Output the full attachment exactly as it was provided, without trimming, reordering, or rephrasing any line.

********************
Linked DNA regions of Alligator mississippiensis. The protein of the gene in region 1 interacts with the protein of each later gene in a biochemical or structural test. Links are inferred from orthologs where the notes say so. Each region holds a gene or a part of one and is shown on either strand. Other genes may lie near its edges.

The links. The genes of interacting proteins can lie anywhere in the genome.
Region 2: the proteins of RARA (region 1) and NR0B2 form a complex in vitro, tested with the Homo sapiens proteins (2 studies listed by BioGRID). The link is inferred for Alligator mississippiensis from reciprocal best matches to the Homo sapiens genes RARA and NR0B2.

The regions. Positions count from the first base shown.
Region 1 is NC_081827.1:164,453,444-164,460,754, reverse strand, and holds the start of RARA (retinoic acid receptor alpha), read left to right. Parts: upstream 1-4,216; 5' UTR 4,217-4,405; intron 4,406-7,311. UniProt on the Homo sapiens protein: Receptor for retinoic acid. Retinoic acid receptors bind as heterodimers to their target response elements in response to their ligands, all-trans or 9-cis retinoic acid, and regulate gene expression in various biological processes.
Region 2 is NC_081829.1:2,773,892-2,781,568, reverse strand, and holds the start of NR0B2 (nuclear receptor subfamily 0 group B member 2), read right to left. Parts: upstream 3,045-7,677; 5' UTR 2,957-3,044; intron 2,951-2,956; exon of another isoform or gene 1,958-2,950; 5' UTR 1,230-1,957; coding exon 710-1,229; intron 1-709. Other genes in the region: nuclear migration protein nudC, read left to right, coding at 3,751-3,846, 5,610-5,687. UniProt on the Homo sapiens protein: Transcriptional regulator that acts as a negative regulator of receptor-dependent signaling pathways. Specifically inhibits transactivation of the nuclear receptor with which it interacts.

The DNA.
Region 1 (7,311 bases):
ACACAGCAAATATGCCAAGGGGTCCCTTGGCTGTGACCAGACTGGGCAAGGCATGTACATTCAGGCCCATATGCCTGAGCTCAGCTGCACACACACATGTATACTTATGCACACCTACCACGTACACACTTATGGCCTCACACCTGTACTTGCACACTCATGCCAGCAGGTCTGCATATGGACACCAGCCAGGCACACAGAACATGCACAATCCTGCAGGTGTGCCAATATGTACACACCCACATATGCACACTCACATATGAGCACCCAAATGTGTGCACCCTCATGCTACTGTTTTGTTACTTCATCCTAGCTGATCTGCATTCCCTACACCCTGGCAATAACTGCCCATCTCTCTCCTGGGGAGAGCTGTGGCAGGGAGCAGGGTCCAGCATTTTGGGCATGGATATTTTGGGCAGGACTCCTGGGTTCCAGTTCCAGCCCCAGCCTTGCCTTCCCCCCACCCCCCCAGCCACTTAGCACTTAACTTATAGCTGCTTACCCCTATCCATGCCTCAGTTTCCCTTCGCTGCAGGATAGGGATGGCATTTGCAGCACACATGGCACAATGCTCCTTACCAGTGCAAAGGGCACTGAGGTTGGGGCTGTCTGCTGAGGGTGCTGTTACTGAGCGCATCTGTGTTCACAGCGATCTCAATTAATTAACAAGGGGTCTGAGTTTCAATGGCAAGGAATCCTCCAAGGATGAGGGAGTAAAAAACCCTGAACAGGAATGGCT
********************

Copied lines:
Linked DNA regions of Alligator mississippiensis. The protein of the gene in region 1 interacts with the protein of each later gene in a biochemical or structural test. Links are inferred from orthologs where the notes say so. Each region holds a gene or a part of one and is shown on either strand. Other genes may lie near its edges.

The links. The genes of interacting proteins can lie anywhere in the genome.
Region 2: the proteins of RARA (region 1) and NR0B2 form a complex in vitro, tested with the Homo sapiens proteins (2 studies listed by BioGRID). The link is inferred for Alligator mississippiensis from reciprocal best matches to the Homo sapiens genes RARA and NR0B2.

The regions. Positions count from the first base shown.
Region 1 is NC_081827.1:164,453,444-164,460,754, reverse strand, and holds the start of RARA (retinoic acid receptor alpha), read left to right. Parts: upstream 1-4,216; 5' UTR 4,217-4,405; intron 4,406-7,311. UniProt on the Homo sapiens protein: Receptor for retinoic acid. Retinoic acid receptors bind as heterodimers to their target response elements in response to their ligands, all-trans or 9-cis retinoic acid, and regulate gene expression in various biological processes.
Region 2 is NC_081829.1:2,773,892-2,781,568, reverse strand, and holds the start of NR0B2 (nuclear receptor subfamily 0 group B member 2), read right to left. Parts: upstream 3,045-7,677; 5' UTR 2,957-3,044; intron 2,951-2,956; exon of another isoform or gene 1,958-2,950; 5' UTR 1,230-1,957; coding exon 710-1,229; intron 1-709. Other genes in the region: nuclear migration protein nudC, read left to right, coding at 3,751-3,846, 5,610-5,687. UniProt on the Homo sapiens protein: Transcriptional regulator that acts as a negative regulator of receptor-dependent signaling pathways. Specifically inhibits transactivation of the nuclear receptor with which it interacts.

The DNA.
Region 1 (7,311 bases):
ACACAGCAAATATGCCAAGGGGTCCCTTGGCTGTGACCAGACTGGGCAAGGCATGTACATTCAGGCCCATATGCCTGAGCTCAGCTGCACACACACATGTATACTTATGCACACCTACCACGTACACACTTATGGCCTCACACCTGTACTTGCACACTCATGCCAGCAGGTCTGCATATGGACACCAGCCAGGCACACAGAACATGCACAATCCTGCAGGTGTGCCAATATGTACACACCCACATATGCACACTCACATATGAGCACCCAAATGTGTGCACCCTCATGCTACTGTTTTGTTACTTCATCCTAGCTGATCTGCATTCCCTACACCCTGGCAATAACTGCCCATCTCTCTCCTGGGGAGAGCTGTGGCAGGGAGCAGGGTCCAGCATTTTGGGCATGGATATTTTGGGCAGGACTCCTGGGTTCCAGTTCCAGCCCCAGCCTTGCCTTCCCCCCACCCCCCCAGCCACTTAGCACTTAACTTATAGCTGCTTACCCCTATCCATGCCTCAGTTTCCCTTCGCTGCAGGATAGGGATGGCATTTGCAGCACACATGGCACAATGCTCCTTACCAGTGCAAAGGGCACTGAGGTTGGGGCTGTCTGCTGAGGGTGCTGTTACTGAGCGCATCTGTGTTCACAGCGATCTCAATTAATTAACAAGGGGTCTGAGTTTCAATGGCAAGGAATCCTCCAAGGATGAGGGAGTAAAAAACCCTGAACAGGAATGGCT